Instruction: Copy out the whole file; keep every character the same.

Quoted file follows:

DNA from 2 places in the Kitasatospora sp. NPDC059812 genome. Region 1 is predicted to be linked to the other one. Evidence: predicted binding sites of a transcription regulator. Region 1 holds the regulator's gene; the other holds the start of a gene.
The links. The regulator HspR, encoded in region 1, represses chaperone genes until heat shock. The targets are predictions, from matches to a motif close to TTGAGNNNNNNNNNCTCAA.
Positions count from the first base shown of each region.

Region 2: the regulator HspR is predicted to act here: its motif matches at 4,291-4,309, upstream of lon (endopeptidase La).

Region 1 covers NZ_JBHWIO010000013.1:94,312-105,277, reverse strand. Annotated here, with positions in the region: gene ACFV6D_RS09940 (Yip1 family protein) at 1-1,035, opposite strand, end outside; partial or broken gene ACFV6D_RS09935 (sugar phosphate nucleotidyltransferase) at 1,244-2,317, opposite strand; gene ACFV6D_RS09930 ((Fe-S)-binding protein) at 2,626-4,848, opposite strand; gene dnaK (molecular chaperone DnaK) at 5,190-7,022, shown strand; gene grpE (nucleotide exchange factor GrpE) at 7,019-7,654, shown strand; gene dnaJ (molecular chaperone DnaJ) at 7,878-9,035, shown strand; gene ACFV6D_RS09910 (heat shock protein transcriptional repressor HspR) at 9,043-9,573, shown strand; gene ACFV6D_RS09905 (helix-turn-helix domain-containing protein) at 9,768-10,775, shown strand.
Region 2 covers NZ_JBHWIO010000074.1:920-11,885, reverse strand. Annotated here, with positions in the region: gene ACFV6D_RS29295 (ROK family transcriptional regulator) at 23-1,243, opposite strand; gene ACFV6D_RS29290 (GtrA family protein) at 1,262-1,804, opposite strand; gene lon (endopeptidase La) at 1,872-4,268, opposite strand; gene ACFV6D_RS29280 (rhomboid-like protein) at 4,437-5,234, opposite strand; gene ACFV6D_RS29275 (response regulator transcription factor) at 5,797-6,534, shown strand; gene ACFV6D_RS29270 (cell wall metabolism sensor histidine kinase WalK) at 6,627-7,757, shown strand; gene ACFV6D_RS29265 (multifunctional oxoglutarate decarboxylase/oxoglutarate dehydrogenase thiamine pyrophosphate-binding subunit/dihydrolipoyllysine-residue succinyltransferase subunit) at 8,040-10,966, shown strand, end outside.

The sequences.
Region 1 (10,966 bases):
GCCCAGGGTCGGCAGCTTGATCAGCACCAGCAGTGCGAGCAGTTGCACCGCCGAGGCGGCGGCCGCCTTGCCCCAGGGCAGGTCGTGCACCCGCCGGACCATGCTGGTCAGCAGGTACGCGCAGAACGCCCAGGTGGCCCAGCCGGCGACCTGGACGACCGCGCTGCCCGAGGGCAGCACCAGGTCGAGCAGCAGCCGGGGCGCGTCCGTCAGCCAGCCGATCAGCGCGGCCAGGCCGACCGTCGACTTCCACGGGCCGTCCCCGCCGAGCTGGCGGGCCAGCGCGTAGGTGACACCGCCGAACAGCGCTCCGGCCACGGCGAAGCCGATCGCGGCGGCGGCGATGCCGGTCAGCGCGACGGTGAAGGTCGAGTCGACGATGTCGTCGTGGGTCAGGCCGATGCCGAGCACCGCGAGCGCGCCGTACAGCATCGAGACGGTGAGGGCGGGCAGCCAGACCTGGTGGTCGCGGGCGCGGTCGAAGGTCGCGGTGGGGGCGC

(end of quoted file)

DNA from 2 places in the Kitasatospora sp. NPDC059812 genome. Region 1 is predicted to be linked to the other one. Evidence: predicted binding sites of a transcription regulator. Region 1 holds the regulator's gene; the other holds the start of a gene.
The links. The regulator HspR, encoded in region 1, represses chaperone genes until heat shock. The targets are predictions, from matches to a motif close to TTGAGNNNNNNNNNCTCAA.
Positions count from the first base shown of each region.

Region 2: the regulator HspR is predicted to act here: its motif matches at 4,291-4,309, upstream of lon (endopeptidase La).

Region 1 covers NZ_JBHWIO010000013.1:94,312-105,277, reverse strand. Annotated here, with positions in the region: gene ACFV6D_RS09940 (Yip1 family protein) at 1-1,035, opposite strand, end outside; partial or broken gene ACFV6D_RS09935 (sugar phosphate nucleotidyltransferase) at 1,244-2,317, opposite strand; gene ACFV6D_RS09930 ((Fe-S)-binding protein) at 2,626-4,848, opposite strand; gene dnaK (molecular chaperone DnaK) at 5,190-7,022, shown strand; gene grpE (nucleotide exchange factor GrpE) at 7,019-7,654, shown strand; gene dnaJ (molecular chaperone DnaJ) at 7,878-9,035, shown strand; gene ACFV6D_RS09910 (heat shock protein transcriptional repressor HspR) at 9,043-9,573, shown strand; gene ACFV6D_RS09905 (helix-turn-helix domain-containing protein) at 9,768-10,775, shown strand.
Region 2 covers NZ_JBHWIO010000074.1:920-11,885, reverse strand. Annotated here, with positions in the region: gene ACFV6D_RS29295 (ROK family transcriptional regulator) at 23-1,243, opposite strand; gene ACFV6D_RS29290 (GtrA family protein) at 1,262-1,804, opposite strand; gene lon (endopeptidase La) at 1,872-4,268, opposite strand; gene ACFV6D_RS29280 (rhomboid-like protein) at 4,437-5,234, opposite strand; gene ACFV6D_RS29275 (response regulator transcription factor) at 5,797-6,534, shown strand; gene ACFV6D_RS29270 (cell wall metabolism sensor histidine kinase WalK) at 6,627-7,757, shown strand; gene ACFV6D_RS29265 (multifunctional oxoglutarate decarboxylase/oxoglutarate dehydrogenase thiamine pyrophosphate-binding subunit/dihydrolipoyllysine-residue succinyltransferase subunit) at 8,040-10,966, shown strand, end outside.

The sequences.
Region 1 (10,966 bases):
GCCCAGGGTCGGCAGCTTGATCAGCACCAGCAGTGCGAGCAGTTGCACCGCCGAGGCGGCGGCCGCCTTGCCCCAGGGCAGGTCGTGCACCCGCCGGACCATGCTGGTCAGCAGGTACGCGCAGAACGCCCAGGTGGCCCAGCCGGCGACCTGGACGACCGCGCTGCCCGAGGGCAGCACCAGGTCGAGCAGCAGCCGGGGCGCGTCCGTCAGCCAGCCGATCAGCGCGGCCAGGCCGACCGTCGACTTCCACGGGCCGTCCCCGCCGAGCTGGCGGGCCAGCGCGTAGGTGACACCGCCGAACAGCGCTCCGGCCACGGCGAAGCCGATCGCGGCGGCGGCGATGCCGGTCAGCGCGACGGTGAAGGTCGAGTCGACGATGTCGTCGTGGGTCAGGCCGATGCCGAGCACCGCGAGCGCGCCGTACAGCATCGAGACGGTGAGGGCGGGCAGCCAGACCTGGTGGTCGCGGGCGCGGTCGAAGGTCGCGGTGGGGGCGC